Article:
State licensing rules set the minimum requirements for Medicaid providers; for example, state regulations may establish certain staff-to-resident ratios or may specify awake overnight staff. However, the Medicaid program may set more stringent standards if desired. For example, if licensing rules do not include sufficient provider requirements for residential care settings that serve people with dementia, Medicaid contracting requirements may specify additional training or other requirements. Similarly, while a state may allow residential care facilities to offer rooms shared by two, three, or more residents, the Medicaid programs can choose to contract only with facilities that offer private occupancy unless the resident chooses to share a room or unit.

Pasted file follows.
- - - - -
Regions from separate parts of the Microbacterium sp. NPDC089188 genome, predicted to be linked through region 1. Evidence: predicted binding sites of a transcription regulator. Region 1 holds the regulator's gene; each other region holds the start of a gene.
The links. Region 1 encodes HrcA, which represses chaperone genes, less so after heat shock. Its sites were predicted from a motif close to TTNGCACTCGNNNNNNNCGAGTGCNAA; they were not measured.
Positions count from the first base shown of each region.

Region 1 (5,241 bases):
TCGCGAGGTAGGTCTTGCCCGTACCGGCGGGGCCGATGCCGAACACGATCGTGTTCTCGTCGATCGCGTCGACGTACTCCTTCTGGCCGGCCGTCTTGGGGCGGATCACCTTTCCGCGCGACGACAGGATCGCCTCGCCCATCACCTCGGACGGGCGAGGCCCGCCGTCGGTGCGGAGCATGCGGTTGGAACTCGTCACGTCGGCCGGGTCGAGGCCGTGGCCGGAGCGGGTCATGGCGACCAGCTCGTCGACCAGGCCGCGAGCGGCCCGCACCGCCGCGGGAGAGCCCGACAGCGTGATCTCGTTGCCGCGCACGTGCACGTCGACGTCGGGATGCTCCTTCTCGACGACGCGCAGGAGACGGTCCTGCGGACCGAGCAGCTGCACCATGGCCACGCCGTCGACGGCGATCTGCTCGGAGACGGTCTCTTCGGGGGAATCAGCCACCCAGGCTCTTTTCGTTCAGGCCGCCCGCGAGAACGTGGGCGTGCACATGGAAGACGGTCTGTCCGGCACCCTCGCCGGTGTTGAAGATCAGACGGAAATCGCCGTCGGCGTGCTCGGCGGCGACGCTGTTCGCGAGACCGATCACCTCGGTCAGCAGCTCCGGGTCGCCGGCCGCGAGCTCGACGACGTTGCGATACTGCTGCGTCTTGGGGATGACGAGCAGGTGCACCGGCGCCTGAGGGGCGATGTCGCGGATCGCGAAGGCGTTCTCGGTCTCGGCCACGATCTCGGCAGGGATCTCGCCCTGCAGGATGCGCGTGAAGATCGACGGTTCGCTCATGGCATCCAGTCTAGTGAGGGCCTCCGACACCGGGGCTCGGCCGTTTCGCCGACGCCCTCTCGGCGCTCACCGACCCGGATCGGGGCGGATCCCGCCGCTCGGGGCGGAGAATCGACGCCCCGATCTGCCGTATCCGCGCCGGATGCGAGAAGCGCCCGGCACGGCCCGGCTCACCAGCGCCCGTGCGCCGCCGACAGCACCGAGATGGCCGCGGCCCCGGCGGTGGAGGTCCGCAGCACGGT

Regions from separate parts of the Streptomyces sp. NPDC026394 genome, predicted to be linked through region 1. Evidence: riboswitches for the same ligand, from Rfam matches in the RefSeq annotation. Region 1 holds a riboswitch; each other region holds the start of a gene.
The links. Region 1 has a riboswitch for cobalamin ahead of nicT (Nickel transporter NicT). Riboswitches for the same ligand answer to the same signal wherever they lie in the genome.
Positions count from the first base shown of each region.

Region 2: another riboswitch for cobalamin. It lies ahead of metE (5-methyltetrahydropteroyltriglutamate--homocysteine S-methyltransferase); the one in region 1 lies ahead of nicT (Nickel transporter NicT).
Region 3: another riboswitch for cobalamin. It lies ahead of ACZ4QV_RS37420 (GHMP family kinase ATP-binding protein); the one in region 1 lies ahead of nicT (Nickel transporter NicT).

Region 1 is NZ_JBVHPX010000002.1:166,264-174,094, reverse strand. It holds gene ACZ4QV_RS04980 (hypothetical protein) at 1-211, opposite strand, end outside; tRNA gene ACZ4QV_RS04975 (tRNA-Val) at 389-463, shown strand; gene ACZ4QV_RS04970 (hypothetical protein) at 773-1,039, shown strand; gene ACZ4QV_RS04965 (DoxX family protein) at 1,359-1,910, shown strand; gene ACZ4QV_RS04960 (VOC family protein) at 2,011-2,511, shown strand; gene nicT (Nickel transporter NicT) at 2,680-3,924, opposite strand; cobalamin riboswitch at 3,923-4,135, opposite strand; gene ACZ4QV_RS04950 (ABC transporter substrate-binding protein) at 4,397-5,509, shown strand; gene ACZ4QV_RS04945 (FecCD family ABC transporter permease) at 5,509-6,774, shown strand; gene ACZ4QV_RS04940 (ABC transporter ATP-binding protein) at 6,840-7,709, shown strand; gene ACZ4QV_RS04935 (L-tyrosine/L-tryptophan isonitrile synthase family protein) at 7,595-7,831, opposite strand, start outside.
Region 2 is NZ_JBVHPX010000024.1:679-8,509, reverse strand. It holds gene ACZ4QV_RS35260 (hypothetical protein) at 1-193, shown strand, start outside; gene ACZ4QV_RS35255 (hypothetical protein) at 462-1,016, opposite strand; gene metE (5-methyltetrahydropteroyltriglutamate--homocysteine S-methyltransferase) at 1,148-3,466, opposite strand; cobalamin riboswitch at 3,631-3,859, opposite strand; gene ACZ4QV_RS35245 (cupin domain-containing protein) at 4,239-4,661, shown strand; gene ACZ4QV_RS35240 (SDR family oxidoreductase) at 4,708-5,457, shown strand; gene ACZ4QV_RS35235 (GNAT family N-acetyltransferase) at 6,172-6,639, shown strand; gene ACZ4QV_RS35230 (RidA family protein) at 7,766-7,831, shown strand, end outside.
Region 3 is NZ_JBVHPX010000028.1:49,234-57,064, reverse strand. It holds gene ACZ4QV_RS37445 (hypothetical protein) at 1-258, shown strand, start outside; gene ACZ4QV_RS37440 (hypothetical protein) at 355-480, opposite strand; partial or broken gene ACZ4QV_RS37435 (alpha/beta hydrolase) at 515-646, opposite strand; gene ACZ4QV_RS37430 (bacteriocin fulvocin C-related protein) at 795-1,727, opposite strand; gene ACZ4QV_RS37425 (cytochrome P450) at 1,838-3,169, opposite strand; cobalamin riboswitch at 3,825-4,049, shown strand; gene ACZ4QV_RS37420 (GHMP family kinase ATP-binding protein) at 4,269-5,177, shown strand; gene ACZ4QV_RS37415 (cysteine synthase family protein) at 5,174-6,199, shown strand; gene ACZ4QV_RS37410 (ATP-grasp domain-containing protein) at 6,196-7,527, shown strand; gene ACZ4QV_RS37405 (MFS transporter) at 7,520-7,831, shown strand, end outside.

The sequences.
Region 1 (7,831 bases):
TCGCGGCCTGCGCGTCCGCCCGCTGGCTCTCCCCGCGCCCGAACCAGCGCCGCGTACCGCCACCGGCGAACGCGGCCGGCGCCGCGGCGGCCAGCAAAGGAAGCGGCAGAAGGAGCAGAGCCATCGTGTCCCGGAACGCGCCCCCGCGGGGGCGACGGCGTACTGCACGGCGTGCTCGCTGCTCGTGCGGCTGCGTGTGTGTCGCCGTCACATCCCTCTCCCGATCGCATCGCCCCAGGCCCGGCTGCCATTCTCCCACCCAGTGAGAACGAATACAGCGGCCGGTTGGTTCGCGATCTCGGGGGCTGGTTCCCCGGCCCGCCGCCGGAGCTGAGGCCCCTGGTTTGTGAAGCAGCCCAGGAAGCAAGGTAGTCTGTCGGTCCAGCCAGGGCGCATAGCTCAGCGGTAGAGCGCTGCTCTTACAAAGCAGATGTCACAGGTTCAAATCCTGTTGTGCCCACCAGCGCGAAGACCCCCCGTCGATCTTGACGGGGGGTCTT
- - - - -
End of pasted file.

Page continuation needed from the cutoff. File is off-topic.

In states that are considering covering services in assisted living facilities for older adults, it is important to recognize that assisted living can mean more than just a setting for potentially cost-effective service delivery. It can refer to a philosophical approach to residential care that supports privacy, autonomy, and consumer choice. States that want to offer residential care services that comport with the assisted living philosophy will need to ensure that their regulations and payment policies support its basic tenets, most notably privacy and autonomy. Several states do so--including North Dakota, Oregon, and Washington--by requiring residential care facilities that call themselves assisted living, and want to contract with Medicaid, to offer apartment-style units rather than bedrooms.34